By the mid 20th century, humans had achieved a mastery of technology sufficient to leave the atmosphere of the Earth for the first time and explore space.
Technology is the usage and knowledge of tools, techniques, crafts, systems or methods of organization. The word technology comes from the Greek technología an 'art', 'skill' or 'craft' and -logía (-λογία), the study of something, or the branch of knowledge of a discipline. The term can either be applied generally or to specific areas: examples include construction technology, medical technology, or state-of-the-art technology or high technology. Technologies can also be exemplified in a material product, for example an object can be termed state of the art.
Technologies significantly affect human as well as other animal species' ability to control and adapt to their natural environments. The human species' use of technology began with the conversion of natural resources into simple tools. The prehistorical discovery of the ability to control fire increased the available sources of food and the invention of the wheel helped humans in travelling in and controlling their environment. Recent technological developments, including the printing press, the telephone, and the Internet, have lessened physical barriers to communication and allowed humans to interact freely on a global scale. However, not all technology has been used for peaceful purposes; the development of weapons of ever-increasing destructive power has progressed throughout history, from clubs to nuclear weapons.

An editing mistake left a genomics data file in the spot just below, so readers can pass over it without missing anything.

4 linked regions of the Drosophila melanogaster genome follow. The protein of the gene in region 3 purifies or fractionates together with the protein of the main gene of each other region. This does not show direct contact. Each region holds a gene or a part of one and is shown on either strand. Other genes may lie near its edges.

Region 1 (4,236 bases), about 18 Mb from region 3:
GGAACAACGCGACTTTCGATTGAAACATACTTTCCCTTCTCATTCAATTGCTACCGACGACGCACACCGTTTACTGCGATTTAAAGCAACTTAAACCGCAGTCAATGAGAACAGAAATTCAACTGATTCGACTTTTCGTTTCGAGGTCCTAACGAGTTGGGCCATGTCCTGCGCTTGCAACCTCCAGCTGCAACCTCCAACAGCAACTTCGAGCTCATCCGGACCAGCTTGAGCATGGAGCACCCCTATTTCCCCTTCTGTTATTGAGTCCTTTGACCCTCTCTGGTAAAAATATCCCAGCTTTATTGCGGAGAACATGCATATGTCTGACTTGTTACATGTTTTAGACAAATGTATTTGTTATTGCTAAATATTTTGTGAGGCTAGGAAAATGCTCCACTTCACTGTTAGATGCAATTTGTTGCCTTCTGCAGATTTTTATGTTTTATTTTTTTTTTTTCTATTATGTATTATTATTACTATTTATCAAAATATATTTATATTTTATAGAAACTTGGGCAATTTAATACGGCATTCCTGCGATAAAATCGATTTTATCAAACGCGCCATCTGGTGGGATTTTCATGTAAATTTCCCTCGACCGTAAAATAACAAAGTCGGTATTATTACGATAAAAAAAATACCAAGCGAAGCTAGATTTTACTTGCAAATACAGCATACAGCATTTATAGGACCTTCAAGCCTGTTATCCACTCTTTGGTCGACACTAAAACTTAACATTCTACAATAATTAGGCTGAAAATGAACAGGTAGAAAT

Technology has affected society and its surroundings in a number of ways. In many societies, technology has helped develop more advanced economies (including today's global economy) and has allowed the rise of a leisure class. Many technological processes produce unwanted by-products, known as pollution, and deplete natural resources, to the detriment of the Earth and its environment. Various implementations of technology influence the values of a society and new technology often raises new ethical questions. Examples include the rise of the notion of efficiency in terms of human productivity, a term originally applied only to machines, and the challenge of traditional norms.